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Berkeley: The New Student Revolt
First published in book form in 1965.
Downloaded with thanks from the Free Speech Movement Archive Website. 
© Center for Socialist History. Used with kind permission of the copyright holders.
Marked up by Einde O’Callaghan for the Marxists’ Internet Archive.
Introduction by Mario Savio
1. “A New Generation of Students”
2. The Liberal Bureaucrat
3. Behind the Myth of Liberalization
4. The Myth: Two Showpieces
5. The Power Structure Triggers the Conflict
6. The Administration Clamps Off the Safety Valve
7. “What’s Intellectual About Collecting Money?”
8. The Clubs Fight Back
9. The First Sit-in and the Eight Suspensions
10. A Couple of Rebels
11. The Police-car Blockade Begins
12. Second Sit-in and the Greeks
13. Whose Law and Order?
14. “You Can’t Win!”
15. The Pact of October 2
16. Enter Red-baiting
17. The FSM Is Formed
We hope to finish the remaining chapters soon and would welcome volunteers to assist on this or with other documents from the archives.
[Comment by Free Speech Movement Archive]
18. Some Lessons in Good Faith
19. Standoff on “Free Speech”
20. Hidden Battle over Civil Rights
21. Return to Direct Action
22. The Regents Throw a Time Bomb
23. The Abortive Sit-in
24. Back to the Wars
25. The Big Sit-in
26. The Governor Calls the Cops
27. The Occupation by the Police
28. The Student Strike Starts
29. The Faculty and the Strike
30. The Administration Plans a Coup
31. Classic Drama in the Greek Theater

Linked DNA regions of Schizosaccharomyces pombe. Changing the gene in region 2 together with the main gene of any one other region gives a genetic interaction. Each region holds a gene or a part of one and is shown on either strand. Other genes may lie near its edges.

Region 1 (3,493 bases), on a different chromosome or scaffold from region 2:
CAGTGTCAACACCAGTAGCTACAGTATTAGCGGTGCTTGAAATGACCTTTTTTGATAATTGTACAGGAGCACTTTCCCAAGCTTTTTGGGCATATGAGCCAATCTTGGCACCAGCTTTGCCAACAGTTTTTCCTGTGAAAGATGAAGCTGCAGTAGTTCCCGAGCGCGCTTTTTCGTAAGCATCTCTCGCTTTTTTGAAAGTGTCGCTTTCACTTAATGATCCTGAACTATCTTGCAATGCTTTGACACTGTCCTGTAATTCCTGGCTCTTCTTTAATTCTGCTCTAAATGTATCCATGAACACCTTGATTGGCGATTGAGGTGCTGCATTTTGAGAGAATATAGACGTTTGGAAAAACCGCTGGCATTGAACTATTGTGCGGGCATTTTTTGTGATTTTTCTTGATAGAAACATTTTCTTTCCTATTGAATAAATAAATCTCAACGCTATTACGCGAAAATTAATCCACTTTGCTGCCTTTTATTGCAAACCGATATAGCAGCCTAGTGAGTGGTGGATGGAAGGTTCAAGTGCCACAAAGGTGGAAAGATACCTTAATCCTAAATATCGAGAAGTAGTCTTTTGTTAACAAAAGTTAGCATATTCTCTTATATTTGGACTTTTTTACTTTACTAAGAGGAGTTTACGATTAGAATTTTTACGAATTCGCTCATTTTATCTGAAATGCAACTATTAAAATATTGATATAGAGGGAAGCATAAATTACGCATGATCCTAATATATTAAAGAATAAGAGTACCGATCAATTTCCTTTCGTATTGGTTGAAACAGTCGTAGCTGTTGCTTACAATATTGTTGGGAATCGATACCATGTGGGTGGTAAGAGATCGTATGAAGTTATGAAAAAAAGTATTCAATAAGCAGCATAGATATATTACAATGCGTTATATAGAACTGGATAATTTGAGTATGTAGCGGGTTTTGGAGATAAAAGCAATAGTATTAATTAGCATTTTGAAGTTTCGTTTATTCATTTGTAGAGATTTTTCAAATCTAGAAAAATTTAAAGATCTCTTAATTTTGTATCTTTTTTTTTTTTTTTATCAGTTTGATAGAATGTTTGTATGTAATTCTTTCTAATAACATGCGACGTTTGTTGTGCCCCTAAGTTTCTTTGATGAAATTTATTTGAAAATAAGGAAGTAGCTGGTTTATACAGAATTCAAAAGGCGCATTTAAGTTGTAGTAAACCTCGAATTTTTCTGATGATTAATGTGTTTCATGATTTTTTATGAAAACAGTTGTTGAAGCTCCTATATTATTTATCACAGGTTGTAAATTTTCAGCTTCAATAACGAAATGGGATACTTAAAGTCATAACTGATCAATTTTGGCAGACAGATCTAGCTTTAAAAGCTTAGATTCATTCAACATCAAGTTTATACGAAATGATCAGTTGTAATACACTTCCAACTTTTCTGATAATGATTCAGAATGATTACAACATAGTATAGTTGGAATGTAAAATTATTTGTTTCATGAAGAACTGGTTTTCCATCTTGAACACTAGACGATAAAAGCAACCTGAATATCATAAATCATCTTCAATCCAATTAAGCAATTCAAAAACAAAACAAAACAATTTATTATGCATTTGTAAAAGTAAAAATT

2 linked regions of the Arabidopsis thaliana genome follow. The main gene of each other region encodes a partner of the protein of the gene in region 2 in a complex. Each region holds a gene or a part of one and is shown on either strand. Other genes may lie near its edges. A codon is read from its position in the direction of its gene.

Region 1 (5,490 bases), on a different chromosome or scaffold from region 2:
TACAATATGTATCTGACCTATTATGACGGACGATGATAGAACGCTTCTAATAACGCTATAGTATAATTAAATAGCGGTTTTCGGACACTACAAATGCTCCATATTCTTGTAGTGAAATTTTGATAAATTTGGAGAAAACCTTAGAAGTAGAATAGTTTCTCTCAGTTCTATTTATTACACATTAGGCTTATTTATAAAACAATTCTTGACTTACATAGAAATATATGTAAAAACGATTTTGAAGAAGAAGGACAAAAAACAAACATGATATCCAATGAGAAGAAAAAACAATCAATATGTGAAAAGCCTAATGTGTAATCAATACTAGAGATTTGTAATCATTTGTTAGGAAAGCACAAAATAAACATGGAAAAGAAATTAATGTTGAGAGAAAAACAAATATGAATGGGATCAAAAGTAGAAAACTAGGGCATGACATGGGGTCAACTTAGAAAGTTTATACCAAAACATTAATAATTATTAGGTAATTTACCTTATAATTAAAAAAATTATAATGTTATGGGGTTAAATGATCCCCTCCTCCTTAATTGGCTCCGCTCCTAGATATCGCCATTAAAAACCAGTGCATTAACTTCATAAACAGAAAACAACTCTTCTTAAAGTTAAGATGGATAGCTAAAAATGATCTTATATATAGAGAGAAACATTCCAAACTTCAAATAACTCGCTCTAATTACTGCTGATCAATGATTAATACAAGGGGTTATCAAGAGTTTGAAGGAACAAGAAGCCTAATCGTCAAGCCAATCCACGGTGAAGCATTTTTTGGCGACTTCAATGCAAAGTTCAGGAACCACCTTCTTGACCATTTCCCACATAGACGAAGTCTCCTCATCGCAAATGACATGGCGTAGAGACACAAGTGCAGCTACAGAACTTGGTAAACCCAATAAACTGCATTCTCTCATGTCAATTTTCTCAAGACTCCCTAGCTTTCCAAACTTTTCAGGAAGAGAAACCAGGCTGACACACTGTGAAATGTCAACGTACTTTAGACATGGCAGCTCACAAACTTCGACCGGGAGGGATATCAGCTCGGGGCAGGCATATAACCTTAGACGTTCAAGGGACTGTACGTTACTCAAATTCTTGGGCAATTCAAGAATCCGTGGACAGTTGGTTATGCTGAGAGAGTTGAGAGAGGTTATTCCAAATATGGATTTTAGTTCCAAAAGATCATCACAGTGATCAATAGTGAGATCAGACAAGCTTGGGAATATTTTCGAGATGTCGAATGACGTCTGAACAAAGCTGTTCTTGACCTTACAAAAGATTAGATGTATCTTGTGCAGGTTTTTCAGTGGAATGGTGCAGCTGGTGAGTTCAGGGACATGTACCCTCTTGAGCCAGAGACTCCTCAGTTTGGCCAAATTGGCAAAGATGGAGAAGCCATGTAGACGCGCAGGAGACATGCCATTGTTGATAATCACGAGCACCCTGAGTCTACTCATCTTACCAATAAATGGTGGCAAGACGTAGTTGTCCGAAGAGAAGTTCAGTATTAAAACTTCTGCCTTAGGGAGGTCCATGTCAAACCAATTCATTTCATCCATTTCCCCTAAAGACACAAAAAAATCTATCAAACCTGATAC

32. The FSM at the Peak
33. The Story of a Rumor
34. The Victory at the Academic Senate
35. End of the Beginning
36. Before the Second Round
37. The “Restoration” Coup
38. The FSM in Crisis
39. Regents versus the University
41. The Non-Radicals
42. “New Left” Balance Sheet
43. The “New Radicals” and the “Old Radicals”
Note by Free Speech Movement Archive
1. We are grateful to the Center for Socialist History for allowing us to share this out-of-print book with visitors to the FSM-A site. This material is copyrighted by the Center for Socialist History. It can reproduced and distributed in any format provided that: the source and copyright are acknowledged; the distribution is free; and, the material is not reproduced in book, pamphlet or magazine article format without the permission of the Center for Socialist History. To learn more about Hal Draper, see visit the Hal Draper Internet Archive.
We have digitized the text for the Foreword, Mario Savio’s Introduction, and the first 17 chapters of Hal Draper’s book.
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Last updated on 27.8.2006